An essential element of expanding e-government is ensuring that Federal agency information technology systems are funded, developed and operated to provide the greatest level of performance, manage risk, and provide robust services to citizens. Information policy and technology provides a framework for Federal technology systems that includes privacy and security and capital planning.
The Federal Government must effectively manage its portfolio of capital assets, including information technology, to ensure that scarce public resources are wisely invested. Capital planning and investment control integrates the planning, acquisition and management of capital assets into the budget decision-making process, and is intended to assist agencies in improving asset management and in complying with results-oriented requirements. Capital planning is an essential part of the E-Government strategy and assists projects managers and agency officials in managing their portfolio of technology projects so that agency mission goals may be achieved and citizens are served better.
Capital planning guidance is provided by the Office of Management and Budget.
PRIVACY & SECURITY
Privacy and security of data are important elements of planning, acquisition, and management of Federal information technology systems. The E-Government Act of 2002 and the Federal Information Security Management Act (FISMA) provide significant privacy and security responsibilities for federal information technology system operators.
The E-Government Act of 2002 requires agencies to conduct a Privacy Impact Assessment (PIA) before developing or procuring IT systems or projects that collect, maintain, or disseminate information in identifiable form from or about members of the public, or initiating, consistent with the Paperwork Reduction Act, a new electronic collection of information in identifiable form for 10 or more persons (excluding agencies, instrumentalities or employees of the federal government). Agencies must update their PIAs to reflect changed information collection authorities, business processes or other factors affecting the collection and handling of information in identifiable form.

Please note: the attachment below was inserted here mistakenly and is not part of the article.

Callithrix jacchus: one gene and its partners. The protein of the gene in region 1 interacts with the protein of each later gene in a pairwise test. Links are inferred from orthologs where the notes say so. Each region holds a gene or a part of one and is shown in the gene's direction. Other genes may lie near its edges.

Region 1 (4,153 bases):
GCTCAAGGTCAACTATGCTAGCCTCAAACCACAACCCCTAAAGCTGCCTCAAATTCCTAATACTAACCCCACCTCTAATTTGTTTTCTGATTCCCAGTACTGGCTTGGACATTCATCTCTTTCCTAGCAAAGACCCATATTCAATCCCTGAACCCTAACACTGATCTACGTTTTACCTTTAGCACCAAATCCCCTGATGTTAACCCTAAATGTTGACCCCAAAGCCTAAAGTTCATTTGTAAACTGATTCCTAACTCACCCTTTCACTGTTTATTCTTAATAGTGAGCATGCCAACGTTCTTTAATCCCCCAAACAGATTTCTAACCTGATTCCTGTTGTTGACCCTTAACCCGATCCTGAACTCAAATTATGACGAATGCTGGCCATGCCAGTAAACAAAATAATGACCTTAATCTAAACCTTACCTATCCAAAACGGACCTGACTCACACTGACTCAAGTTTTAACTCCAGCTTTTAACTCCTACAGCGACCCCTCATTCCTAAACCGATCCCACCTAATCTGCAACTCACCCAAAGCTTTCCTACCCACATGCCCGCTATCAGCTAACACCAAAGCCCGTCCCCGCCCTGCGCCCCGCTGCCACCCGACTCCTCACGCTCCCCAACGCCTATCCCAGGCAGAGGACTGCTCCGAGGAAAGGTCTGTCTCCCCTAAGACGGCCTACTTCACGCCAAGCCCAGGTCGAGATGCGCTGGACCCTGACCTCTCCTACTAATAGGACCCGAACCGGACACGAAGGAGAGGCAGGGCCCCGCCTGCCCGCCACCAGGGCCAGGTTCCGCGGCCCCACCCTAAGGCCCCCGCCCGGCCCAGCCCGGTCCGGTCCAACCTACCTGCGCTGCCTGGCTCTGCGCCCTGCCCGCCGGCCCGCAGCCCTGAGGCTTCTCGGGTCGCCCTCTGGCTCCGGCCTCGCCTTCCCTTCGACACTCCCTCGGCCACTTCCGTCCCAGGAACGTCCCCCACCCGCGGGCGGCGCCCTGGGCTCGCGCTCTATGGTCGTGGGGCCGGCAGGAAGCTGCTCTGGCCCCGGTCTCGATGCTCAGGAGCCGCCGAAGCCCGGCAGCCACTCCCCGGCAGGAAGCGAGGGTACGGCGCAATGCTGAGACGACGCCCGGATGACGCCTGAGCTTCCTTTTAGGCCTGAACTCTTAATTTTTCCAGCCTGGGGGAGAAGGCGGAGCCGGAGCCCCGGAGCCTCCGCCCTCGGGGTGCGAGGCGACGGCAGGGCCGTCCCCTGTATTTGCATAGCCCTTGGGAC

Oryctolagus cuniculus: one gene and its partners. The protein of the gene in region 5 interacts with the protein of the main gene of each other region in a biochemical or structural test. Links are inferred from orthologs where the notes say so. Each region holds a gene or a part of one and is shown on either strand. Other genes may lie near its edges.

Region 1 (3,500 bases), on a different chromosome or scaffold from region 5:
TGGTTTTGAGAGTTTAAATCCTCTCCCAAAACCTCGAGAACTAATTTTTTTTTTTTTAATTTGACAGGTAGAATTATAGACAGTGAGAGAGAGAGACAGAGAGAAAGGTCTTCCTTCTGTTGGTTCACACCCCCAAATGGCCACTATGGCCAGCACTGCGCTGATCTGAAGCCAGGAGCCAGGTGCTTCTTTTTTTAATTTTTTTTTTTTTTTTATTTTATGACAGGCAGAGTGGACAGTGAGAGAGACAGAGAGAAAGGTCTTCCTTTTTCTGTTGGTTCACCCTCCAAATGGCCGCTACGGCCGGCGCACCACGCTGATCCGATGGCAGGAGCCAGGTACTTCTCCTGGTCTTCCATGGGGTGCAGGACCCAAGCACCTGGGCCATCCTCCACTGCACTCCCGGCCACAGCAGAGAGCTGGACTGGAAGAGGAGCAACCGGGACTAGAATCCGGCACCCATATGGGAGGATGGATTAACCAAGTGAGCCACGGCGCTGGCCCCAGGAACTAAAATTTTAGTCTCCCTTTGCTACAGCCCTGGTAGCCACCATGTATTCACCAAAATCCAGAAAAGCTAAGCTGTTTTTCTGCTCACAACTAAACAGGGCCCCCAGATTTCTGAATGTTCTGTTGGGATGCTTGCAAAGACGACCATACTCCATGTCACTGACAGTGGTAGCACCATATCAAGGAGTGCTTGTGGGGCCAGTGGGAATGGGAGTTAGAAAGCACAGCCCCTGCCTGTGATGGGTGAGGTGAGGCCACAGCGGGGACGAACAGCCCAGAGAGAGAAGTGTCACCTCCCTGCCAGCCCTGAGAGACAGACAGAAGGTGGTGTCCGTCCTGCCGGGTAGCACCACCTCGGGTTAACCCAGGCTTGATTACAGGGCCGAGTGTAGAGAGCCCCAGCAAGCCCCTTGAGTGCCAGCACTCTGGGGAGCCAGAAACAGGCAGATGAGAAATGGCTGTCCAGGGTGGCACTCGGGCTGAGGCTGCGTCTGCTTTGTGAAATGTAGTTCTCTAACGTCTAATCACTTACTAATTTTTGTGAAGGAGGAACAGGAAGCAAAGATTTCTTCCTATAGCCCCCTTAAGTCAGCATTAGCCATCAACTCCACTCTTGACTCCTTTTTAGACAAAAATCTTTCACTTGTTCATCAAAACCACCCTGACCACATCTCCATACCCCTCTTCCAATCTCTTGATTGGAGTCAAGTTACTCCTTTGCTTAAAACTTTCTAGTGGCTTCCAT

FISMA requires agencies to integrate IT security into their capital planning and enterprise architecture processes, to conduct annual IT security reviews of all programs and systems, and to report the results of those reviews to OMB. The Act provides the framework for securing the Federal government’s information technology. All agencies covered by the Paperwork Reduction Act must implement the requirements of FISMA and report annually to the Office of Management and Budget and Congress on the effectiveness of their security programs.
HOMELAND SECURITY PRESIDENTIAL DIRECTIVE: COMMON IDENTIFICATION STANDARD FOR EMPLOYEES AND CONTRACTORS (HSPD-12)
On August 27, 2004, the President issued a Homeland Security Presidential Directive calling for a mandatory, government-wide standard for secure and reliable forms of identification issued by the federal government to its employees and to the employees of federal contractors. The implementation of this Standard will ensure the identification for government employees and contractors is reliable and secure.
The Office of Management and Budget was directed to oversee agency implementation. Agencies must ensure consistency with existing privacy and security law and policies to ensure employee and contractor information is protected and appropriately used.
INTERNET PROTOCOL VERSION 6 (IPV6)
On August 2, 2005, the OMB Office of E-Gov and IT issued OMB Memorandum 05-22, “Transition Planning for Internet Protocol Version 6 (IPv6),” directing all Federal government agencies to transition their network backbones to the next generation of the Internet Protocol Version 6 (IPv6), by June 30, 2008. The memorandum identifies several key milestones and requirements for all Federal government agencies in support of the June 30, 2008 target date.
The existing protocol supporting the Internet today - Internet Protocol Version 4 (IPv4) - supports only 4 billion IP addresses, limiting the number of devices that can be given a unique, globally routable location on the Internet. This has constrained the growth of the Internet worldwide, and has limited the number of computers and other devices that can be connected to one another via the Internet. In contrast to IPv4, IPv6 provides an almost unlimited number of IP addresses, and offers enhanced mobility, security, and network management features. IPv6 supports the continued growth of the Internet and development of new business capabilities leveraging mobile, Internet connectivity.
The CIO Council will issue guidance to assist agencies with transition planning.